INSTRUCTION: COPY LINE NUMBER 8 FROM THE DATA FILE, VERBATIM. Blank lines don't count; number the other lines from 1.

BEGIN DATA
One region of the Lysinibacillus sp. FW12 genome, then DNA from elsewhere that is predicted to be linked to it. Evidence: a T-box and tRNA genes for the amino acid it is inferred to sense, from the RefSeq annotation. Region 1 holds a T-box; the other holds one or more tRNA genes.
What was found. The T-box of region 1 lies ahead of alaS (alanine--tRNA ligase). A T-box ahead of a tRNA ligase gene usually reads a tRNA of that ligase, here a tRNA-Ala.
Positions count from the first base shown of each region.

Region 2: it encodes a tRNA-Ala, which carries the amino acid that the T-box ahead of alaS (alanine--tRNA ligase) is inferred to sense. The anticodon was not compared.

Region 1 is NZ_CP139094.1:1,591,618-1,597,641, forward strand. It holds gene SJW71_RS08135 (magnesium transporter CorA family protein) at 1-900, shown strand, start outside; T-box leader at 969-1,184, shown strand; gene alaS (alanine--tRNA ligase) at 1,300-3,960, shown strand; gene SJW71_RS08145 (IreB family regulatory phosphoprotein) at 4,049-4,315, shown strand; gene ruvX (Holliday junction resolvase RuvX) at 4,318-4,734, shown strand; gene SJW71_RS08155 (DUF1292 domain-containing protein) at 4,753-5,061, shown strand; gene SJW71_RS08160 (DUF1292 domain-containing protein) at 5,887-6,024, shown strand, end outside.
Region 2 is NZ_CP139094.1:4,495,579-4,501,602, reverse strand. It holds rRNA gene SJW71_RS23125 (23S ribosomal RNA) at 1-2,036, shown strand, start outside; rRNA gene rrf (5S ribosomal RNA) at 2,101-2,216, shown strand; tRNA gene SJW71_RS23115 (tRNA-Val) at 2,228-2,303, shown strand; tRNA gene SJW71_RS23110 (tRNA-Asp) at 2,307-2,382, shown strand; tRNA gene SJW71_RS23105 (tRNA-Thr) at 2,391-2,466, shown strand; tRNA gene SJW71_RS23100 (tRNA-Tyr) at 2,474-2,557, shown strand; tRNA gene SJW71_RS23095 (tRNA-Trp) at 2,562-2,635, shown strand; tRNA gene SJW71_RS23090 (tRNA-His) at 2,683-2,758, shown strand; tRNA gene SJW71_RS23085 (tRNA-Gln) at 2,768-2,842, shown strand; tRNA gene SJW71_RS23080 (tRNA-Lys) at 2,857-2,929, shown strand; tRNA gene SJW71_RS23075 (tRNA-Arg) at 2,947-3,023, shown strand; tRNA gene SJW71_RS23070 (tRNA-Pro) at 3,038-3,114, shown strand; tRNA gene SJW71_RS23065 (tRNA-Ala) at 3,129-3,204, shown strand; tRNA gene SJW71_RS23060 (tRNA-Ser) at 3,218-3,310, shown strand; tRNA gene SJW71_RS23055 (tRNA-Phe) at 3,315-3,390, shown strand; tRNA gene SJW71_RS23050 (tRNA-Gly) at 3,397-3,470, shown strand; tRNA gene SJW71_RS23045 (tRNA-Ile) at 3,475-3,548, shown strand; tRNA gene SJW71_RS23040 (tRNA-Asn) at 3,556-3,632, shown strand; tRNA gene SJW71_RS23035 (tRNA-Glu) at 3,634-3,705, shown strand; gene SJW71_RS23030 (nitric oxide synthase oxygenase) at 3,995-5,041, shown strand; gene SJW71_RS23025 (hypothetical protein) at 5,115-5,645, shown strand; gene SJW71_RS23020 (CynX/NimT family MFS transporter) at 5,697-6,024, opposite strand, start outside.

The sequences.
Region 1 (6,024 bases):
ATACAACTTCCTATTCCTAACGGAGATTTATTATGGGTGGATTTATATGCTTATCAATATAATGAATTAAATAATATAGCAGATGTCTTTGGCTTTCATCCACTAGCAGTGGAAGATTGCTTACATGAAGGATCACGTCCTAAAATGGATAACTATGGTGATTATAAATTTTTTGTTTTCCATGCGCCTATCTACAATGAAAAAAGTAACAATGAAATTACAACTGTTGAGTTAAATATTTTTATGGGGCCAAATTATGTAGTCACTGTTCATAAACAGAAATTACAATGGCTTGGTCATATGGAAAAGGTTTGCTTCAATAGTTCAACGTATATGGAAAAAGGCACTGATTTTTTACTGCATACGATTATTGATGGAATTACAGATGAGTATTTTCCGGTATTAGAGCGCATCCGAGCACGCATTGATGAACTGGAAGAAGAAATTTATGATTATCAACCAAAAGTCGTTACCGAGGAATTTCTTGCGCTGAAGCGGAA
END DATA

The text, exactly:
Region 1 (6,024 bases):